Coping with Mental/Emotional side effects of NET

People diagnosed with NET can have social and emotional consequences after being diagnosed with cancer. This can include overcoming various emotions, such as anxiety, depression, anger, or managing stress levels. Sometimes it is difficult for patients to express their feelings toward a loved one. Some people have found that talking to an oncology counsellor, social worker, or member of the clergy can help them develop more effective coping with cancer.

The most common emotional problems that cancer patients may experience include fear of recurrence of cancer, depression and grief due to cancer and its treatment, social stigma due to deformities, amputations, or significant changes in body function.

Coping with the financial burden of NET

“Financial toxicity” has become a well-known term in the discussion of cancer drugs and treatment. The rising medication prices, health insurance costs, and other disease management expenses of NET in recent decades have been a rising problem for NET patients’ family members and caregivers.

Coping with carcinoid syndrome

Carcinoid syndrome and its complications can be intractable. The patient may experience persistent symptoms that are difficult to control, such as diarrhea and flushing.

In addition to the treatments suggested by the doctor, the doctor can do other things to help relieve symptoms. The hospital may also provide practical support and help for the patients and their families.

Coping with flushing of the skin

It can be helpful to record the skin flushes to see if anything is bothering the patient. For example, some people believe that stress can be the cause.

Other common causes include:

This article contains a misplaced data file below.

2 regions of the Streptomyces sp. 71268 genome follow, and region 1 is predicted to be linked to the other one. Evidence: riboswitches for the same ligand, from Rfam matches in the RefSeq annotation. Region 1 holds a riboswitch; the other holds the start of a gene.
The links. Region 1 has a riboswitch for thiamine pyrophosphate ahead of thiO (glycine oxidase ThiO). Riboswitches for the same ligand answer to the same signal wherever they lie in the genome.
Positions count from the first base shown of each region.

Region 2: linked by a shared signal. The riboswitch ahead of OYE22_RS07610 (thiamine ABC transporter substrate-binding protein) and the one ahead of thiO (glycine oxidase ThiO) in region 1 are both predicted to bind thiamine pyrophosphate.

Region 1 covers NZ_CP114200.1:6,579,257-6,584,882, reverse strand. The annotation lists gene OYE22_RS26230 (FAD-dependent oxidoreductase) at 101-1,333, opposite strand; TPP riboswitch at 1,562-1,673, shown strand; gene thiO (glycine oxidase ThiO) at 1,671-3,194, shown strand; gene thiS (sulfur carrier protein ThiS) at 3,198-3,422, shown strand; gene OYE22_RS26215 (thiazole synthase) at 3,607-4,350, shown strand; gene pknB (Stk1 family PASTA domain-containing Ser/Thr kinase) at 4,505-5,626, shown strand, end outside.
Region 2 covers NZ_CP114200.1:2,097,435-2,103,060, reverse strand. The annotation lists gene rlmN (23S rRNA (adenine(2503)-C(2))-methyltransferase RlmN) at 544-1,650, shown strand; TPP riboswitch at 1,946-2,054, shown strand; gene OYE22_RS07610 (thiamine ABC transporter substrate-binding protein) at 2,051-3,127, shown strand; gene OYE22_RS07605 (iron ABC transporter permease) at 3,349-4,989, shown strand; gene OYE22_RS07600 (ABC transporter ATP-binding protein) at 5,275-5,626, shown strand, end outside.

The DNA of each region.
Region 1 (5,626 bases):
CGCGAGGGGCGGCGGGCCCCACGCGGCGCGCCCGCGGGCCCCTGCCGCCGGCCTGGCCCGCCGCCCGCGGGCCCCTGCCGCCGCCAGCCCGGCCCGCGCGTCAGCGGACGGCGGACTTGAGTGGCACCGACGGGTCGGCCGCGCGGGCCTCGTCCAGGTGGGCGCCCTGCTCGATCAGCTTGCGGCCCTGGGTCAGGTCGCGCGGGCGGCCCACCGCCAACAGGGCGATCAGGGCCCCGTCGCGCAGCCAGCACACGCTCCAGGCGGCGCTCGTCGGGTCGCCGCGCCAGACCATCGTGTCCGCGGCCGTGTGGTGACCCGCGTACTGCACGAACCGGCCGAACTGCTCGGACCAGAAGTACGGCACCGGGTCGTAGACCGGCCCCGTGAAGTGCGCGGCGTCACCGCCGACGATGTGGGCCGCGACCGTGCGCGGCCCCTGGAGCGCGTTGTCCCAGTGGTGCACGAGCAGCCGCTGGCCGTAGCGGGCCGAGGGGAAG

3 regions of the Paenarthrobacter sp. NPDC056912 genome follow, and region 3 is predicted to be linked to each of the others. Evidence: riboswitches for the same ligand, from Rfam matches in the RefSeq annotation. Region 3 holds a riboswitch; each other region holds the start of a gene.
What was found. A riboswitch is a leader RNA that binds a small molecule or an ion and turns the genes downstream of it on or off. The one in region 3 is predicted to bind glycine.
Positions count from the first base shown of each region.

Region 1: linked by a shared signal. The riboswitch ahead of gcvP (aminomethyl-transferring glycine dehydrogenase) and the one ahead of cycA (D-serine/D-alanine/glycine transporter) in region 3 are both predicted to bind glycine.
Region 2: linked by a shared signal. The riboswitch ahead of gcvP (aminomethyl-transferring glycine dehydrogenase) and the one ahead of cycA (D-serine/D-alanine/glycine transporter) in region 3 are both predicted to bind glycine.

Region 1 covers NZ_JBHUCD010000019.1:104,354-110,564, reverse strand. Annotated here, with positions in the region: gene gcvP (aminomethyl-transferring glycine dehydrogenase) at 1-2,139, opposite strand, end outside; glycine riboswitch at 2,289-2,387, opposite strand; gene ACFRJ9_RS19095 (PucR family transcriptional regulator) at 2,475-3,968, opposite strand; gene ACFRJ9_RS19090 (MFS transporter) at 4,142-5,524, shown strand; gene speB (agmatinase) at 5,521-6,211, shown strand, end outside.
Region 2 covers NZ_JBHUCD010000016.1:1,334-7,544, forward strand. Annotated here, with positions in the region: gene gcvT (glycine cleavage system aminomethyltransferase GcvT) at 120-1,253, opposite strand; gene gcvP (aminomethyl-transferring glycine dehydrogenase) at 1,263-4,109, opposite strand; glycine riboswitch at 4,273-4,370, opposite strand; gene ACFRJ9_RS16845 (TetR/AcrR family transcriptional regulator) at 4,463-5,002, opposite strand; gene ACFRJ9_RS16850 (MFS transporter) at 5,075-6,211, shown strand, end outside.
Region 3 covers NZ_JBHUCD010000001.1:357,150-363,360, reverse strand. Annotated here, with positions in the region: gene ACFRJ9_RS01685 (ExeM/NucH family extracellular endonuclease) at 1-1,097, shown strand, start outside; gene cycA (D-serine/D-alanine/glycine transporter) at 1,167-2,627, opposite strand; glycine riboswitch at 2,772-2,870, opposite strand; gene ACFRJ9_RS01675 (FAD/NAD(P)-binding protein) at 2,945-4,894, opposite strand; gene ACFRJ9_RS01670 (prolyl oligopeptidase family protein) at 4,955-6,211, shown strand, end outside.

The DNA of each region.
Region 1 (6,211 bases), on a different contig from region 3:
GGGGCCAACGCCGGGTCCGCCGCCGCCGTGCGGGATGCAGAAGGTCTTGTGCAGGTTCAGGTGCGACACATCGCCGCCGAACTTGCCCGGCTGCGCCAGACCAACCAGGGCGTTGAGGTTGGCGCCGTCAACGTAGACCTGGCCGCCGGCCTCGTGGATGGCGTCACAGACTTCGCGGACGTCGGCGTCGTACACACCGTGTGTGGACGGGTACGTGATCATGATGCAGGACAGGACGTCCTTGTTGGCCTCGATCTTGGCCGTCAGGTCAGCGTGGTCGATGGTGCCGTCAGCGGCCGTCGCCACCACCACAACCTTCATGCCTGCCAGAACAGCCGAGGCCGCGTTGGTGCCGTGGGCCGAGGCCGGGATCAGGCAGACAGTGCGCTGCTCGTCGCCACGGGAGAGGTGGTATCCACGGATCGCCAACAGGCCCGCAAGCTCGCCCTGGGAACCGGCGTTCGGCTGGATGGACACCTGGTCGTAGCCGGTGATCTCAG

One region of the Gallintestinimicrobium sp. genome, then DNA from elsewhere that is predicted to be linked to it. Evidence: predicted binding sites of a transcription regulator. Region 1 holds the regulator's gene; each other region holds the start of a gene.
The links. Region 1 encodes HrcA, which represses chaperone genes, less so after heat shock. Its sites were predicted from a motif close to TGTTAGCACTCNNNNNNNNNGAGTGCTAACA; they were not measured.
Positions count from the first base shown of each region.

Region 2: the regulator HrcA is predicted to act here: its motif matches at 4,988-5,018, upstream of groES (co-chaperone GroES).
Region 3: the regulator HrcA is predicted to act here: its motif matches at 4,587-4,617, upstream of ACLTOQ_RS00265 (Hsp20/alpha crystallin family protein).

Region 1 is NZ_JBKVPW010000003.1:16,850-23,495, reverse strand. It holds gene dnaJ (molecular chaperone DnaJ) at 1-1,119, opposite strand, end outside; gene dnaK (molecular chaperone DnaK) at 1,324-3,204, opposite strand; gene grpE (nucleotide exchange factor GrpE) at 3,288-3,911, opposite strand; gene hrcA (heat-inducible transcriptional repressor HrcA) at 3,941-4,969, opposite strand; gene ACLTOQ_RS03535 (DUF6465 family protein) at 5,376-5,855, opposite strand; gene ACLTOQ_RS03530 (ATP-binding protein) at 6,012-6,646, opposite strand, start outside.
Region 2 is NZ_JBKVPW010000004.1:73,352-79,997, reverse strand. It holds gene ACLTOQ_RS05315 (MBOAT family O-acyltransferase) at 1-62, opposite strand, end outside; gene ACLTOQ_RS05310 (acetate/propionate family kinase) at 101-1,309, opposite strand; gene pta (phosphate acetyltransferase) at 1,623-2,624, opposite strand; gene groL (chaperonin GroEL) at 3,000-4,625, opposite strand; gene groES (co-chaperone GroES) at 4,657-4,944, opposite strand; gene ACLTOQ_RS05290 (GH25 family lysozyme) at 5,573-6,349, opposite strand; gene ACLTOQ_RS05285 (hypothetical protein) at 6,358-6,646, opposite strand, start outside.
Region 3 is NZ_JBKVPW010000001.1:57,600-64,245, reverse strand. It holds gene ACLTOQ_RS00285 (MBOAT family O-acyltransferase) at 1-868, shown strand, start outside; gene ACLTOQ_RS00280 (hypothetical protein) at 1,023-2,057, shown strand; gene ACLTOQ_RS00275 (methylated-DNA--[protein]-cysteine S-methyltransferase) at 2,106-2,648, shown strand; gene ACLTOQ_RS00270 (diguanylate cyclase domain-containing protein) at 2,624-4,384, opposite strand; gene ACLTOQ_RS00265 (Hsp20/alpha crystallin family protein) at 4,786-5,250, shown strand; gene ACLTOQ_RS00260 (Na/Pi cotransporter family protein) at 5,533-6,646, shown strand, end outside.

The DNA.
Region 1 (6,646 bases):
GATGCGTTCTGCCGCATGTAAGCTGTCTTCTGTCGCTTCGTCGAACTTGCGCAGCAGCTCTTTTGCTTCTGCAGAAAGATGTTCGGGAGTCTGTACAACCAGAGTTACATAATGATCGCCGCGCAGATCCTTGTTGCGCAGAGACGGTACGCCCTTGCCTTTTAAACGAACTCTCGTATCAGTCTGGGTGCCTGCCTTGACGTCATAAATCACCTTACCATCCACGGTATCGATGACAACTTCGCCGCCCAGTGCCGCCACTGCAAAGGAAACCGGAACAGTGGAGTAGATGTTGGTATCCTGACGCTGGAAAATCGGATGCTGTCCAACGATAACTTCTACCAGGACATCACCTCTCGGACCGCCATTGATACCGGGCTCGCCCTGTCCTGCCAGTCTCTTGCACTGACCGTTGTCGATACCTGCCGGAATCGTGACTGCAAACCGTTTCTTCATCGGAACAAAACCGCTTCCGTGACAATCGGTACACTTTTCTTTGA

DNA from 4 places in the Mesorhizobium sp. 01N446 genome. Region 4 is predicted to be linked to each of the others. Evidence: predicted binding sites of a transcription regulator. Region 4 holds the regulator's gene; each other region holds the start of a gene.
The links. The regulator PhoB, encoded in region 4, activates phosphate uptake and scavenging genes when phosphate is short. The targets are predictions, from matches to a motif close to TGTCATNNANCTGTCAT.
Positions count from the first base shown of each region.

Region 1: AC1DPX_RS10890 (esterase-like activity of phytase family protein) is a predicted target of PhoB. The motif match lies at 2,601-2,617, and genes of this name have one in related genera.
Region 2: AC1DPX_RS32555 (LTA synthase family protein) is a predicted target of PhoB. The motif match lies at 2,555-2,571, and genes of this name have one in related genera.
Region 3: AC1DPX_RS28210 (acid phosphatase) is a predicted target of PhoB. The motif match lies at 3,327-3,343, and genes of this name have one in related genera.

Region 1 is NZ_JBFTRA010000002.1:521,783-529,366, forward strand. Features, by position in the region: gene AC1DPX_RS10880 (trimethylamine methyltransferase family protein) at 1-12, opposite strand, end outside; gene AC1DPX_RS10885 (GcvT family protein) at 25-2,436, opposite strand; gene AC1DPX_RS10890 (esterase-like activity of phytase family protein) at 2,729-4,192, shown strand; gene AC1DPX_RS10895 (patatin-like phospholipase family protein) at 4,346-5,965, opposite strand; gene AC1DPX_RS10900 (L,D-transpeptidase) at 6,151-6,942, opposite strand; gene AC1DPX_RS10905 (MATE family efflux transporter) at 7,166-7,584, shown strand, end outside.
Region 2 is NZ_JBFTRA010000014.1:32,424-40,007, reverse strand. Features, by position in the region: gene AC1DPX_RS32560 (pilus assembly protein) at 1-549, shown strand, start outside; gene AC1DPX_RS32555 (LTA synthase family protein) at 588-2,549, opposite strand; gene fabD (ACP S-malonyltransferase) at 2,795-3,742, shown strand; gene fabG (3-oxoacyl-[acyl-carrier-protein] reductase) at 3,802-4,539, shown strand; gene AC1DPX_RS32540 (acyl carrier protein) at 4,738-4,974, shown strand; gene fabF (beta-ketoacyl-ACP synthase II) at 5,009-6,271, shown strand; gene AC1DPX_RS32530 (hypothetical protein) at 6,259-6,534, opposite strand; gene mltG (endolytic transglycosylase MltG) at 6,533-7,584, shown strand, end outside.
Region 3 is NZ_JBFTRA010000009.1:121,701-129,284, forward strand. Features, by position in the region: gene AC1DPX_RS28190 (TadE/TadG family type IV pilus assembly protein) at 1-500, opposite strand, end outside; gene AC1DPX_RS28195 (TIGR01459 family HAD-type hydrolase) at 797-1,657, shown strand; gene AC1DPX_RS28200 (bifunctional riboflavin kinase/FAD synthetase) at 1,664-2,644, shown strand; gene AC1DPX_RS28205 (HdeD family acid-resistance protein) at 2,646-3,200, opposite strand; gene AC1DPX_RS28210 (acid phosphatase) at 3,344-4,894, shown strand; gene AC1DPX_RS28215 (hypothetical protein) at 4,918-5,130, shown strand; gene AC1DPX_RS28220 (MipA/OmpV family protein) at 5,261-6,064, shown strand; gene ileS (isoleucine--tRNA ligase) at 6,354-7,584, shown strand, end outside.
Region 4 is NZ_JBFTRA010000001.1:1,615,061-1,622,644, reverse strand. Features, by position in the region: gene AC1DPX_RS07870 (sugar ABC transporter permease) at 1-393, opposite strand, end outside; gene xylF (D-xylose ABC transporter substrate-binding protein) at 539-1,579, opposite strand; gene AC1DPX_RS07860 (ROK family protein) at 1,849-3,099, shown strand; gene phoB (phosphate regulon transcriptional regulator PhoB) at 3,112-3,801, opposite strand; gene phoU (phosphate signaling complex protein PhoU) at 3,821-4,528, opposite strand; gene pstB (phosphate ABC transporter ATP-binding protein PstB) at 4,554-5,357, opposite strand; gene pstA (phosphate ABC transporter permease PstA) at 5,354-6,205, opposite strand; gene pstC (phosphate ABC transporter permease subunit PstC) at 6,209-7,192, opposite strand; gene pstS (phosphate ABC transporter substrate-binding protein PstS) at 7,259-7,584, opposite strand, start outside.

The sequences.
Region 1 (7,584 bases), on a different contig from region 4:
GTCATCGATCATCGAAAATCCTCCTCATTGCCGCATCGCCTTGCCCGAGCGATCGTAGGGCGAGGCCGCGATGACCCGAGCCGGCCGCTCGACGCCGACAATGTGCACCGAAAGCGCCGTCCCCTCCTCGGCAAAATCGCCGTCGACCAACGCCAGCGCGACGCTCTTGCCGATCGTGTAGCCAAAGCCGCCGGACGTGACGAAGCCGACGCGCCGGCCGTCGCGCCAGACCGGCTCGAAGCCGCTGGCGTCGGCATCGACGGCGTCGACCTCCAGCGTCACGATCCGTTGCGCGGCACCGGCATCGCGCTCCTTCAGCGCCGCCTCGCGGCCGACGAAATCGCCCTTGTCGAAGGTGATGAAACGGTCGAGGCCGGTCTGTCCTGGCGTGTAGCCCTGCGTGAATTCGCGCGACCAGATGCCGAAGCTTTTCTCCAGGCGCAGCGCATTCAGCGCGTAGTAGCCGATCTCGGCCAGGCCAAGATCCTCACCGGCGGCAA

• drinking caffeine or alcohol
  • foods containing a substance called tyramine, such as chocolate, walnuts, and bananas.
  • overeating or spicy food
  • Avoiding the causes of skin flushing can help control it

Coping with diarrhoea

A lot of fluid is lost during diarrhoea. Fluid exchange is important to prevent dehydration. Patients should drink a little more often and try to drink at least 2-3 litres per day.

Eating a high-fibre diet is considered healthy, but it can make diarrhoea worse. Oily and greasy foods can also make the condition worse. Some foods, such as rice, biscuits, and pasta, can make stools firmer, so try them.

Prolonged diarrhoea can reduce vitamin levels in the body. The doctor may ask the patient to take a vitamin supplement to prevent this from happening​2​.

References

  1. 1.
    Zizinia S. Life After Cancer. Social & Emotional Impacts of Cancer. MD Anderson Cancer Center. Published 2022. Accessed March 2022. https://www.mdanderson.org/patients-family/life-after-cancer/social-emotional-impacts.html
  2. 2.
    Coping with carcinoid syndrome. cancer research uk. Published 2021. Accessed March 2022. https://www.cancerresearchuk.org/about-cancer/neuroendocrine-tumours-nets/living-with/carcinoid-syndrome